Author and ecologist Anurag Agrawal will discuss his new book on the complicated relationship between Monarch butterflies and milkweed.
Three dozen conservationists from Canada, Mexico, and the U.S. staged a four-day workshop to discuss how to expand the NWF’s Mayor’s Monarch Pledge program.
It’s been just one year since Mayor Ivy Taylor set the bar for the National Wildlife Federation’s Mayor’s Monarch Pledge (MMP).
On Thursday close to 100 people streamed into the halls of the Instituto Cultural de México’s Monarch-inspired exhibition to learn about the mystical nature of Monarch butterflies and their vulnerable migration route.
The fact that the festival takes place in San Antonio has only added to its momentum, considering that the city was named the first official “Monarch Champion City” in the U.S.
As the United States’ first official “Monarch Champion City” – a unique designation by the National Wildlife Federation for cities that adopt all of the federation’s 24 recommendations for Monarch conservation – San Antonio will host a fun and educational celebration in honor of the winged insects that travel through the city on their multi-generation migration from Mexico to Canada and back again.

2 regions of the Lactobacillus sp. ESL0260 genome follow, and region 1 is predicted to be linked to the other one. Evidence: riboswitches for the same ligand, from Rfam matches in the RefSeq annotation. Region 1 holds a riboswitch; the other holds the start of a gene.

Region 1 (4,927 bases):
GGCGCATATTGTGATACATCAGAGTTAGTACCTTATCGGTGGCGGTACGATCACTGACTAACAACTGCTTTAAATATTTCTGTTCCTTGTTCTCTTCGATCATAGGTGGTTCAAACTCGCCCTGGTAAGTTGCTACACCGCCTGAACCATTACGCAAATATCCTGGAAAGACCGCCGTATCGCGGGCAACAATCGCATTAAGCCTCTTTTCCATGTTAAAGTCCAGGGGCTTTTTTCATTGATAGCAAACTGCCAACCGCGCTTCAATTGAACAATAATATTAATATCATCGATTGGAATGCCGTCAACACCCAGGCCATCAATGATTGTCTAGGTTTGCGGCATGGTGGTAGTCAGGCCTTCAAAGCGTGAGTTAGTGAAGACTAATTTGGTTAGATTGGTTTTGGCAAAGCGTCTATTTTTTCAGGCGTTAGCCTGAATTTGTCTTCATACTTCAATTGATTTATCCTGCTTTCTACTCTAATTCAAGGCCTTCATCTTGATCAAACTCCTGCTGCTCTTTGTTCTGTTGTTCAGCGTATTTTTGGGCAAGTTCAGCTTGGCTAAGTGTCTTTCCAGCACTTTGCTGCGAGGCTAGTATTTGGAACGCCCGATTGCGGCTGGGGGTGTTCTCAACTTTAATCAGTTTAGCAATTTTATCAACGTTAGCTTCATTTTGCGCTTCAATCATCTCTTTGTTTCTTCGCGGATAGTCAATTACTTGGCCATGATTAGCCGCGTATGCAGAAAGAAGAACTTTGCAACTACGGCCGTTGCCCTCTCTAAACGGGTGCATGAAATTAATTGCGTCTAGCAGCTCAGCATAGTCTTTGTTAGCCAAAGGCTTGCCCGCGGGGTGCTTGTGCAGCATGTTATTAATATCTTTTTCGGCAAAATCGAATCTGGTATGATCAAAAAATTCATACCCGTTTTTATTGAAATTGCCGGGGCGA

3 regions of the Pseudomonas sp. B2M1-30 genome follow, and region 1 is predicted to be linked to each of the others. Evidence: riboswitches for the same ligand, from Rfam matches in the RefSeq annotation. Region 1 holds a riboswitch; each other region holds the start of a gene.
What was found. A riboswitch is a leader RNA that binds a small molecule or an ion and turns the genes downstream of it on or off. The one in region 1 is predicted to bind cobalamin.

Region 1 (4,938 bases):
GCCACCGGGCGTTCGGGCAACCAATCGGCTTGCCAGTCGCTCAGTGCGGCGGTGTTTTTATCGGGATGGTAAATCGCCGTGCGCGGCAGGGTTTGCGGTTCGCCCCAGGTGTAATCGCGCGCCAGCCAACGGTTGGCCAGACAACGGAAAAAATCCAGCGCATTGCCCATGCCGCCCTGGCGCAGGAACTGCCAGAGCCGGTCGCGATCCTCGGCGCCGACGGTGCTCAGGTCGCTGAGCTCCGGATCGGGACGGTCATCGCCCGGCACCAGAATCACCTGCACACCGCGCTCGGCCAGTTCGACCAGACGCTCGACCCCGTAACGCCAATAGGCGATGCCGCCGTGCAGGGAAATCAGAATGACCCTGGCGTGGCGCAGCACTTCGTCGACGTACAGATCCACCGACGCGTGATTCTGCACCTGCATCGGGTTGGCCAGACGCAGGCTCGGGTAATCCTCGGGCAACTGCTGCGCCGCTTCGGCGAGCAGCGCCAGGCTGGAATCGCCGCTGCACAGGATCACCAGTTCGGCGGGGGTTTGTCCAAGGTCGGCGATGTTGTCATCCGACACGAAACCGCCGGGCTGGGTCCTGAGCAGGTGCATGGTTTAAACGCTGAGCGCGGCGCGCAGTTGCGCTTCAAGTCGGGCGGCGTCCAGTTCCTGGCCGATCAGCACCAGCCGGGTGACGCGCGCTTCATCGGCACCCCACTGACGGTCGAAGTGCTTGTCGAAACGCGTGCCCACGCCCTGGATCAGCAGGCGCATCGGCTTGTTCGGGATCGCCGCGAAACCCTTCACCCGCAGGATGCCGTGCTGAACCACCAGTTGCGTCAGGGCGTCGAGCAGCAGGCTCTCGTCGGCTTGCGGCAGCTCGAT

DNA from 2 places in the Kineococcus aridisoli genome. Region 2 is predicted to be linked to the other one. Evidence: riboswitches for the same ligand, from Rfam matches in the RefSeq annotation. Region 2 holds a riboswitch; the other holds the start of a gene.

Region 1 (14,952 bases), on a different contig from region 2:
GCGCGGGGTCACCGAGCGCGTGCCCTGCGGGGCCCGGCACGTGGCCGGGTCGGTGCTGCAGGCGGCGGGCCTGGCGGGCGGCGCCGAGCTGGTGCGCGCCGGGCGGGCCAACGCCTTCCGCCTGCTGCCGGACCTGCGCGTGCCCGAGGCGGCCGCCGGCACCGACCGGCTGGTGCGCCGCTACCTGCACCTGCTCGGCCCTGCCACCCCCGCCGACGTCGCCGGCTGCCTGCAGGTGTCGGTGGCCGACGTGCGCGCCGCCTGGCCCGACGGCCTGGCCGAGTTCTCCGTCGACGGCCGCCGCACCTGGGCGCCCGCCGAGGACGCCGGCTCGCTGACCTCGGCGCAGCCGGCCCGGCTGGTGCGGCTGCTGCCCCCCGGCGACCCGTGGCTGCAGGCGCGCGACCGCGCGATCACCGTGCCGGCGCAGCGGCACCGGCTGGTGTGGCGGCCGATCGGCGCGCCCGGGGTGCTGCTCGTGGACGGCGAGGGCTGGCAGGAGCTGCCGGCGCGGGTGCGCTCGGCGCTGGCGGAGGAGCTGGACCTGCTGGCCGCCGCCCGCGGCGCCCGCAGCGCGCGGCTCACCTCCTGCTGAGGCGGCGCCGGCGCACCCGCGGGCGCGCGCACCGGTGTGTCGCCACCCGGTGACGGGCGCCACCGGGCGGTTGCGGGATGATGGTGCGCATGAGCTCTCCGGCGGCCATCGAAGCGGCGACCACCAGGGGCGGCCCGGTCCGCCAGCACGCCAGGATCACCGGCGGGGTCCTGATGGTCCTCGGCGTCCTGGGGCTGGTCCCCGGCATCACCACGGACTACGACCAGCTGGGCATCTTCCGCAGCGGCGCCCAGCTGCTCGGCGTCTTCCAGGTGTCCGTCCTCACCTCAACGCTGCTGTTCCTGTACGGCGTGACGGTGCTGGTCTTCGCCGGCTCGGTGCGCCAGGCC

Move over, San Antonio.
The American Snout butterfly, Libytheana carinenta, is currently moving around the IH-35 pollinator corridor, clogging windshields and car grills along the way.
Conditions are ideal for Monarch butterflies in Texas this fall, but a freak spring ice storm at their ancestral roost in Mexico has migration forecasters calling for a setback in their population numbers.
He would not have wanted a sad show.